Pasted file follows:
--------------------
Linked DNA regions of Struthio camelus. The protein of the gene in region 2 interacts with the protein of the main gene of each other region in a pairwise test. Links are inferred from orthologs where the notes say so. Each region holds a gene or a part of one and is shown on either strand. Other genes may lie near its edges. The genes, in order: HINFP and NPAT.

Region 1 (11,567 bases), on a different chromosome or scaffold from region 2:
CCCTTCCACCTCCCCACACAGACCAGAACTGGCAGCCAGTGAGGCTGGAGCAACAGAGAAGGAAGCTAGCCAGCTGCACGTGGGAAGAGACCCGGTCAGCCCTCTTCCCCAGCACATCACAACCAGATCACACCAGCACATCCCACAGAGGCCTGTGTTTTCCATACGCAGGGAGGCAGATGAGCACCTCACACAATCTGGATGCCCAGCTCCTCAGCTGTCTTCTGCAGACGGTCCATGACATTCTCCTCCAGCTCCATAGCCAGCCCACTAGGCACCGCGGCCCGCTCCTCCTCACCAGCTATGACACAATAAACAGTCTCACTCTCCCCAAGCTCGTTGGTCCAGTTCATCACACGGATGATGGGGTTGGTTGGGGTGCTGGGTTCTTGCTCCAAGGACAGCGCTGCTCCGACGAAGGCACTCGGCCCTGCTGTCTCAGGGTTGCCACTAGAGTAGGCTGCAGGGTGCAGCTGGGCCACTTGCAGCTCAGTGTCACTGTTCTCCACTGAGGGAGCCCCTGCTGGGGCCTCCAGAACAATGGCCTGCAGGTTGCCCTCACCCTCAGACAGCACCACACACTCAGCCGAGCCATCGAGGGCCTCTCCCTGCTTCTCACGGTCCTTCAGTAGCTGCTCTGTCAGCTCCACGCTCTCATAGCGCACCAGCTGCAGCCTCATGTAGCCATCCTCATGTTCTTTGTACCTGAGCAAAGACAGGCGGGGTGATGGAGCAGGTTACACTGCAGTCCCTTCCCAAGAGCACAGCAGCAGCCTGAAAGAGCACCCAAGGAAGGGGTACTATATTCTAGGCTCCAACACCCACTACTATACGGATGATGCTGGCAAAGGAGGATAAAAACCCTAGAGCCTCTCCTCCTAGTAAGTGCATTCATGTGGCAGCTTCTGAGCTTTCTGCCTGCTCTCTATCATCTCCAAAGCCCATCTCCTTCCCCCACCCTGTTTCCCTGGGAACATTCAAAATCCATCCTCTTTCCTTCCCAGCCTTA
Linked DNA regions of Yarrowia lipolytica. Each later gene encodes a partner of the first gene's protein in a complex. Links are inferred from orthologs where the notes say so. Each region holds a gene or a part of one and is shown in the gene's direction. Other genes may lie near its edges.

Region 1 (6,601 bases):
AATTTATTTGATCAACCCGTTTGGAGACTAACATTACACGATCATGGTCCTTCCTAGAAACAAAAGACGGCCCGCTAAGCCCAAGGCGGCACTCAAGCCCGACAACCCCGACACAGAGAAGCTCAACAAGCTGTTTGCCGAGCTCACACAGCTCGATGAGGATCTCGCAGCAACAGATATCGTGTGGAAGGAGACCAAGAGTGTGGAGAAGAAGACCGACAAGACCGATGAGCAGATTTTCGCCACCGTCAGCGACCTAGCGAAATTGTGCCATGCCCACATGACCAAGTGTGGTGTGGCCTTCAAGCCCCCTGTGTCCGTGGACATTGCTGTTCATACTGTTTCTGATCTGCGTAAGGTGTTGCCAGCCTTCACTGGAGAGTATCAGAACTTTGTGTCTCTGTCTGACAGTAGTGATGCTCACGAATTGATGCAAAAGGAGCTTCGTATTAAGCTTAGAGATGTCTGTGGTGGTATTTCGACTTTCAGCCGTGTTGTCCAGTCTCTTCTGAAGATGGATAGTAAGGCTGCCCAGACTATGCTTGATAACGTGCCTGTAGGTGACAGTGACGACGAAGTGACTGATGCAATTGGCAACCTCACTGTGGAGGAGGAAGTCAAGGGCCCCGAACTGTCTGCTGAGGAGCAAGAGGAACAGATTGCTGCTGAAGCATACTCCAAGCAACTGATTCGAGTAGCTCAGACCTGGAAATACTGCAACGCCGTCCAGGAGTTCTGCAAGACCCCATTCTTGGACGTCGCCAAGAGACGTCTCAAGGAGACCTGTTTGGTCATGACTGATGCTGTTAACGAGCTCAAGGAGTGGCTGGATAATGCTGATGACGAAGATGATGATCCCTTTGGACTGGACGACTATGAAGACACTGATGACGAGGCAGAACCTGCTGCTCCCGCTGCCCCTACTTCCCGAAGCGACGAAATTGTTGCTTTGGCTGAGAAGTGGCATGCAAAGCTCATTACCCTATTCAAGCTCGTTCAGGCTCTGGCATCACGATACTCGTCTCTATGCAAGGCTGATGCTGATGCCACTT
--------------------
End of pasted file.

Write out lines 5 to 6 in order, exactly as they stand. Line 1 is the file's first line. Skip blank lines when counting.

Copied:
Region 1 (6,601 bases):
AATTTATTTGATCAACCCGTTTGGAGACTAACATTACACGATCATGGTCCTTCCTAGAAACAAAAGACGGCCCGCTAAGCCCAAGGCGGCACTCAAGCCCGACAACCCCGACACAGAGAAGCTCAACAAGCTGTTTGCCGAGCTCACACAGCTCGATGAGGATCTCGCAGCAACAGATATCGTGTGGAAGGAGACCAAGAGTGTGGAGAAGAAGACCGACAAGACCGATGAGCAGATTTTCGCCACCGTCAGCGACCTAGCGAAATTGTGCCATGCCCACATGACCAAGTGTGGTGTGGCCTTCAAGCCCCCTGTGTCCGTGGACATTGCTGTTCATACTGTTTCTGATCTGCGTAAGGTGTTGCCAGCCTTCACTGGAGAGTATCAGAACTTTGTGTCTCTGTCTGACAGTAGTGATGCTCACGAATTGATGCAAAAGGAGCTTCGTATTAAGCTTAGAGATGTCTGTGGTGGTATTTCGACTTTCAGCCGTGTTGTCCAGTCTCTTCTGAAGATGGATAGTAAGGCTGCCCAGACTATGCTTGATAACGTGCCTGTAGGTGACAGTGACGACGAAGTGACTGATGCAATTGGCAACCTCACTGTGGAGGAGGAAGTCAAGGGCCCCGAACTGTCTGCTGAGGAGCAAGAGGAACAGATTGCTGCTGAAGCATACTCCAAGCAACTGATTCGAGTAGCTCAGACCTGGAAATACTGCAACGCCGTCCAGGAGTTCTGCAAGACCCCATTCTTGGACGTCGCCAAGAGACGTCTCAAGGAGACCTGTTTGGTCATGACTGATGCTGTTAACGAGCTCAAGGAGTGGCTGGATAATGCTGATGACGAAGATGATGATCCCTTTGGACTGGACGACTATGAAGACACTGATGACGAGGCAGAACCTGCTGCTCCCGCTGCCCCTACTTCCCGAAGCGACGAAATTGTTGCTTTGGCTGAGAAGTGGCATGCAAAGCTCATTACCCTATTCAAGCTCGTTCAGGCTCTGGCATCACGATACTCGTCTCTATGCAAGGCTGATGCTGATGCCACTT